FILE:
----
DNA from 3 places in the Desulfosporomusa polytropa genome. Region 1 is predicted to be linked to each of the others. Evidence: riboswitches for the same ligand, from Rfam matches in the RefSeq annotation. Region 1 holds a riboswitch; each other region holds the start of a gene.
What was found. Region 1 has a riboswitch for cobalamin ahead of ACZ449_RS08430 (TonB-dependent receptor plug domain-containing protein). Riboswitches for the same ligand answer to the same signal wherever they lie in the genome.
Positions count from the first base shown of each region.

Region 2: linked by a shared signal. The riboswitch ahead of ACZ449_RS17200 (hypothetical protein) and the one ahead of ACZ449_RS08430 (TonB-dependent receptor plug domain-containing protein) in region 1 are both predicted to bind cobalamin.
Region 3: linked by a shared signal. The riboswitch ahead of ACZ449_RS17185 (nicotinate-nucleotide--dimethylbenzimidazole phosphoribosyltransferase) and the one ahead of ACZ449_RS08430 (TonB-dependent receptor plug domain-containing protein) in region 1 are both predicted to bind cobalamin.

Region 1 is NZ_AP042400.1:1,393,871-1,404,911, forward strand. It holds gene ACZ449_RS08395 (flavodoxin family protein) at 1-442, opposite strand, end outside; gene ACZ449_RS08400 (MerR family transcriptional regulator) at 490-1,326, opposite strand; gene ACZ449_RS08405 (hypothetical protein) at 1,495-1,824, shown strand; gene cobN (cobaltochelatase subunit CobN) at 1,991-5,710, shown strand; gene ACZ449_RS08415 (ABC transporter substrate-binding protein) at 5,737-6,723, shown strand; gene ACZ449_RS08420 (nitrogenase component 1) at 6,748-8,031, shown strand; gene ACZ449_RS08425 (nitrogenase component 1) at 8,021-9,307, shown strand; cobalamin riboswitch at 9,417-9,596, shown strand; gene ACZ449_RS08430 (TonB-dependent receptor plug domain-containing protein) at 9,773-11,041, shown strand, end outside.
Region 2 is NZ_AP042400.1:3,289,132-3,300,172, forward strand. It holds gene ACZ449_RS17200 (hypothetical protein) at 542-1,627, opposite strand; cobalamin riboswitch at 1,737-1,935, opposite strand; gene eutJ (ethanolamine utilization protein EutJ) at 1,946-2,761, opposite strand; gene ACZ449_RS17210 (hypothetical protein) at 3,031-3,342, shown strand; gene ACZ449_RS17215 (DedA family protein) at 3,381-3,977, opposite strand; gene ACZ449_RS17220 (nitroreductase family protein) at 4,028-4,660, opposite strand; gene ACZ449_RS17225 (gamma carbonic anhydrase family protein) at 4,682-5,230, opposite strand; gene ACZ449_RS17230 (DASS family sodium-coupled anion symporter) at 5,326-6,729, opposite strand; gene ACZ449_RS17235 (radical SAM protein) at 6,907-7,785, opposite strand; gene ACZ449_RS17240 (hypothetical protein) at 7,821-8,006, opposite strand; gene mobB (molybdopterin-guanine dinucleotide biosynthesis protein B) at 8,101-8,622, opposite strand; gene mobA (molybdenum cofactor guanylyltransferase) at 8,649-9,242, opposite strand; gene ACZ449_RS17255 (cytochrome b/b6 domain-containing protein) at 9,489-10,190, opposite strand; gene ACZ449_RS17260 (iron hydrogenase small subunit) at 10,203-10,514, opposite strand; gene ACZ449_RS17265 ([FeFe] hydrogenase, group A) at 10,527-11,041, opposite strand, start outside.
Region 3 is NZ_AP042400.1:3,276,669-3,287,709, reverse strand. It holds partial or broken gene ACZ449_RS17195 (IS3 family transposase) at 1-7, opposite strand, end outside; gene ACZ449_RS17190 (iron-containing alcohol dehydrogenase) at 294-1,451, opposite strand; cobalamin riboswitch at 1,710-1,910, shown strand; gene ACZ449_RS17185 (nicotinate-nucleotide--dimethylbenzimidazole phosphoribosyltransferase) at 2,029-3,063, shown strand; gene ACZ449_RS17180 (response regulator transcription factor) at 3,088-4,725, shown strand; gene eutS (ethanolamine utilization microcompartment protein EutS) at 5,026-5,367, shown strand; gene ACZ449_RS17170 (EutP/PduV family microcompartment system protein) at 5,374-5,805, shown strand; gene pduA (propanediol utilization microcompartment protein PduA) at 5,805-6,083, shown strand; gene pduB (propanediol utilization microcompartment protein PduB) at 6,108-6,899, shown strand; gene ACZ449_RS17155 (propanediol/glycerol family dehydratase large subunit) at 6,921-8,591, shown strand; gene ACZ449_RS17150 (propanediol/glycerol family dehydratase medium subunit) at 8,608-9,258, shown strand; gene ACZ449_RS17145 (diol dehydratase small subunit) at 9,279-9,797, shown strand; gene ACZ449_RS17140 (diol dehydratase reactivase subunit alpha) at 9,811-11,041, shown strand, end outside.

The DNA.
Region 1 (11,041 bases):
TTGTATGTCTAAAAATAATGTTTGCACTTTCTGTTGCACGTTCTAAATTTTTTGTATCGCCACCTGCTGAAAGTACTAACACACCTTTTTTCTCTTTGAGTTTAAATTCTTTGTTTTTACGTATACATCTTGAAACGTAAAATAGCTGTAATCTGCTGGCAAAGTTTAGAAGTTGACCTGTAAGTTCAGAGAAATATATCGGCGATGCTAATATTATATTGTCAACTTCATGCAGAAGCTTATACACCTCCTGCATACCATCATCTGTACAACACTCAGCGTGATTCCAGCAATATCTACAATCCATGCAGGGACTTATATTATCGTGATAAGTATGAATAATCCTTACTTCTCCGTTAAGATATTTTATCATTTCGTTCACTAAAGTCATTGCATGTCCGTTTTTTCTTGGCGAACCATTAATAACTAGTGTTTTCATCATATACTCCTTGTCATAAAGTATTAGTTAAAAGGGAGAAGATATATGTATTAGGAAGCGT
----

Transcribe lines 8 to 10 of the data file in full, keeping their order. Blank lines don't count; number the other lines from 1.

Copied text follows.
Region 3 is NZ_AP042400.1:3,276,669-3,287,709, reverse strand. It holds partial or broken gene ACZ449_RS17195 (IS3 family transposase) at 1-7, opposite strand, end outside; gene ACZ449_RS17190 (iron-containing alcohol dehydrogenase) at 294-1,451, opposite strand; cobalamin riboswitch at 1,710-1,910, shown strand; gene ACZ449_RS17185 (nicotinate-nucleotide--dimethylbenzimidazole phosphoribosyltransferase) at 2,029-3,063, shown strand; gene ACZ449_RS17180 (response regulator transcription factor) at 3,088-4,725, shown strand; gene eutS (ethanolamine utilization microcompartment protein EutS) at 5,026-5,367, shown strand; gene ACZ449_RS17170 (EutP/PduV family microcompartment system protein) at 5,374-5,805, shown strand; gene pduA (propanediol utilization microcompartment protein PduA) at 5,805-6,083, shown strand; gene pduB (propanediol utilization microcompartment protein PduB) at 6,108-6,899, shown strand; gene ACZ449_RS17155 (propanediol/glycerol family dehydratase large subunit) at 6,921-8,591, shown strand; gene ACZ449_RS17150 (propanediol/glycerol family dehydratase medium subunit) at 8,608-9,258, shown strand; gene ACZ449_RS17145 (diol dehydratase small subunit) at 9,279-9,797, shown strand; gene ACZ449_RS17140 (diol dehydratase reactivase subunit alpha) at 9,811-11,041, shown strand, end outside.

The DNA.
Region 1 (11,041 bases):